Has NY tossed Super Bowl chances away? Tampa tribune
Has New York tossed Super Bowl chances away?
By IRA KAUFMAN | The Tampa Tribune
Published: March 16, 2010
TAMPA – That joint bid by the Jets and Giants to land the 2014 Super Bowl for the New York area may have suddenly sprung a leak.
Tampa Bay and South Florida also submitted proposals to host the NFL's showcase game in 2014 and owners are expected to select a site during the May meetings in Dallas.
The Giants and Jets have shared a stadium in East Rutherford, N.J., for the past 26 seasons and the clubs have both contributed to the construction costs for a $1.6 billion open-air facility that will open later this year. The league waived its Super Bowl weather requirements to accept the New York bid and the new stadium in the Meadowlands is considered the front-runner to land the 2014 game, with the backing of Commissioner Roger Goodell.
But Goodell may reconsider his role as an advocate following the stinging rebuke he just received from Jets owner Woody Johnson.
Knowing the Giants and Jets each wanted to play host to the inaugural regular-season game at the new stadium, Goodell said he ordered a coin flip at league headquarters in New York Friday to resolve the issue.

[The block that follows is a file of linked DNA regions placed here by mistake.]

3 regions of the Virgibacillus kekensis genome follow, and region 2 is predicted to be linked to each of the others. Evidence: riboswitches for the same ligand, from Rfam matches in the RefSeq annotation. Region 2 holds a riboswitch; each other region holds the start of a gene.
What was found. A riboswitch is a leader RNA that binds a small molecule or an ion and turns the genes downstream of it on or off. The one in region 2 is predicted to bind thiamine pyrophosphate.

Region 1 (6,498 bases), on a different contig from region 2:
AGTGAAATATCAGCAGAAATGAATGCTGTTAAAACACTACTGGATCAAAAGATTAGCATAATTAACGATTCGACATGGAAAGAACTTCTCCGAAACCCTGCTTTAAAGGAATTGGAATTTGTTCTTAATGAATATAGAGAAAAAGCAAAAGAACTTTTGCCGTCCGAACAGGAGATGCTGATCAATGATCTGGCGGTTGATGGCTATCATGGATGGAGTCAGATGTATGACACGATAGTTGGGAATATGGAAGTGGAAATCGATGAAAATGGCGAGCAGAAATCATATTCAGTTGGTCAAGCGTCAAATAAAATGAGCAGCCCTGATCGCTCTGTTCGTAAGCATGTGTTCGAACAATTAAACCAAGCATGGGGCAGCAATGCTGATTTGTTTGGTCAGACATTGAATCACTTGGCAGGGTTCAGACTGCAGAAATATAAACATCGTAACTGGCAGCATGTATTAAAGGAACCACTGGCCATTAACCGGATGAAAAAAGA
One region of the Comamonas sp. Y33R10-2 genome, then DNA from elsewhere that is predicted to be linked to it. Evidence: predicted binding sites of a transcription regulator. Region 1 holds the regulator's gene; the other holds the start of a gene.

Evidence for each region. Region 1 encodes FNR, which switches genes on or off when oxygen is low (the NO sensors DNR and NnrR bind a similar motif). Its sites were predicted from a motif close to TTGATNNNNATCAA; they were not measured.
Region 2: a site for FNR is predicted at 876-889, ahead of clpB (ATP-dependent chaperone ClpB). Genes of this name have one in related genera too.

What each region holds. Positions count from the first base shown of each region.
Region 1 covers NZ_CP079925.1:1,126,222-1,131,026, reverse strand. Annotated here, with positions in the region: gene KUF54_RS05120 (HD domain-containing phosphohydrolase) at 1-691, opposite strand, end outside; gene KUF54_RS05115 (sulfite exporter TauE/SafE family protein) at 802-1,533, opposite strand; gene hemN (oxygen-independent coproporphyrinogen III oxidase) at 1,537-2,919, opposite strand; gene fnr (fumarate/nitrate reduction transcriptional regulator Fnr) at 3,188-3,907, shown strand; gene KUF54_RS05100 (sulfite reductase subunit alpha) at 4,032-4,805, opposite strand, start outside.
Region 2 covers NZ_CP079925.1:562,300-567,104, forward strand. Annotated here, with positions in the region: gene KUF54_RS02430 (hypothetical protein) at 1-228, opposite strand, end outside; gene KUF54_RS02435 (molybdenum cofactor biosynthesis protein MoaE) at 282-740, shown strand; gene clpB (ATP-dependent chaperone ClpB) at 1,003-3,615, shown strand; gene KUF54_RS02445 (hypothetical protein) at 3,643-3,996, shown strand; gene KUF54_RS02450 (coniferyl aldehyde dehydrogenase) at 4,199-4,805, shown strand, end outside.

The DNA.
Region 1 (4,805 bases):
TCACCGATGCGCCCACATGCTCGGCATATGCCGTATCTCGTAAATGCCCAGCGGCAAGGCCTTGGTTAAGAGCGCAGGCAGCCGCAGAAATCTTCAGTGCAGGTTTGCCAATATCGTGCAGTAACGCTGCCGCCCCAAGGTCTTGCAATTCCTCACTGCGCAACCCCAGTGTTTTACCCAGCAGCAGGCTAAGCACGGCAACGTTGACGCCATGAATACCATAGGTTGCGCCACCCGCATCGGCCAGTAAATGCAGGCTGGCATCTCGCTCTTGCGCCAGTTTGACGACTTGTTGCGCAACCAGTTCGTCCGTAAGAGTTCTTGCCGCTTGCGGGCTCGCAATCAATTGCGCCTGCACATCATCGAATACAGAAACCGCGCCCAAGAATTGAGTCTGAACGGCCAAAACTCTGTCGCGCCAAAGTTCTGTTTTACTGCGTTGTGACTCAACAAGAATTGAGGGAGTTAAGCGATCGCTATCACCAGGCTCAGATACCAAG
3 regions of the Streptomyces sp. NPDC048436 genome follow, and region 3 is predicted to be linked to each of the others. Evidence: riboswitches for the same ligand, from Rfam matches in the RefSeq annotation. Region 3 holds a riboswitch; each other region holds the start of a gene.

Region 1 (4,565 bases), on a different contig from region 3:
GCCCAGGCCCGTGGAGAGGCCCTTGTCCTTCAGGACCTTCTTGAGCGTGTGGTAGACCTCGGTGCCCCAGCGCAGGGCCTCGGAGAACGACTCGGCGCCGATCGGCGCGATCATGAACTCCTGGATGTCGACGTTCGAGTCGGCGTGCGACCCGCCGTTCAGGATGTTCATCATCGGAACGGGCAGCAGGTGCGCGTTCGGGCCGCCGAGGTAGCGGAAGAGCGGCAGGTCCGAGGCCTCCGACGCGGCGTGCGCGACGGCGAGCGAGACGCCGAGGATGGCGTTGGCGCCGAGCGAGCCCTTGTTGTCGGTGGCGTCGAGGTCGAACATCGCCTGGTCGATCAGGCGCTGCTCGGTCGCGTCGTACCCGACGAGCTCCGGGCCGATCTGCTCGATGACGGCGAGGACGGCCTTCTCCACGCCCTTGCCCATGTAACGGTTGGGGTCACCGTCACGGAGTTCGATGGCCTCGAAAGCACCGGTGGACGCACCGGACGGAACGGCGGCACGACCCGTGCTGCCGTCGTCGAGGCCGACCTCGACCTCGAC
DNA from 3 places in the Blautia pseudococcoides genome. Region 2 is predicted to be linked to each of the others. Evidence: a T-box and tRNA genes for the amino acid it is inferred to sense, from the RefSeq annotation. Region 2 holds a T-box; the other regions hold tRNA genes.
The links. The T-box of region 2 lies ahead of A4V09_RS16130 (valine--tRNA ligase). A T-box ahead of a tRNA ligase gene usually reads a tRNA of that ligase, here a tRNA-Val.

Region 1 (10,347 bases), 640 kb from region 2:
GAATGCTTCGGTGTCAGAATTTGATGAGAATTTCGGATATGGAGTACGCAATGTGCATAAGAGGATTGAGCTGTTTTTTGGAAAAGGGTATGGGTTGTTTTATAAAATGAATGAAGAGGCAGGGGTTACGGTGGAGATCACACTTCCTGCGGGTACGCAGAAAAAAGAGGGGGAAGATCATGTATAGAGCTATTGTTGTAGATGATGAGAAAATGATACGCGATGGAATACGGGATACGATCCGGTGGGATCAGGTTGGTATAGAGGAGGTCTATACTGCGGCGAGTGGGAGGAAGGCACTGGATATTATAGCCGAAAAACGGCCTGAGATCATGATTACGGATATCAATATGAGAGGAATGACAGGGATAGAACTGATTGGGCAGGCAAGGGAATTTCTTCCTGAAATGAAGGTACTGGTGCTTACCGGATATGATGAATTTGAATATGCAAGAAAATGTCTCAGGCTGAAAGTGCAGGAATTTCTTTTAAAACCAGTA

The NFL announced the Giants won the coin flip and will be the home club for the first game Sept. 12, with the Jets serving as the home team the following evening on "Monday Night Football."
Johnson is livid about the way the league office conducted the coin flip, with no representative invited from either the Jets or Giants.
"An NFL coin toss has a few fundamental elements that are missing here," Johnson said, "most notably the presence of the teams involved. The league departed from our time-honored tradition and declined the opportunity to set the matter straight with a transparent process."
Goodell has rarely been called out by any NFL owner during his tenure and it's unclear how Johnson's criticism will affect his support for the region's efforts to secure the first Super Bowl to be played in a cold-weather, open-air stadium.
Goodell's recommendation to owners is considered critical to the New York bid.
When Arizona withdrew its 2014 Super Bowl bid last month, it left the Bay area and South Florida as the only warm-weather alternatives to the New York proposal. Miami has played host to two of the last four Super Bowls and the May vote is likely to come down to a competition between Tampa Bay and the Meadowlands, where the average high in early February is 39 degrees.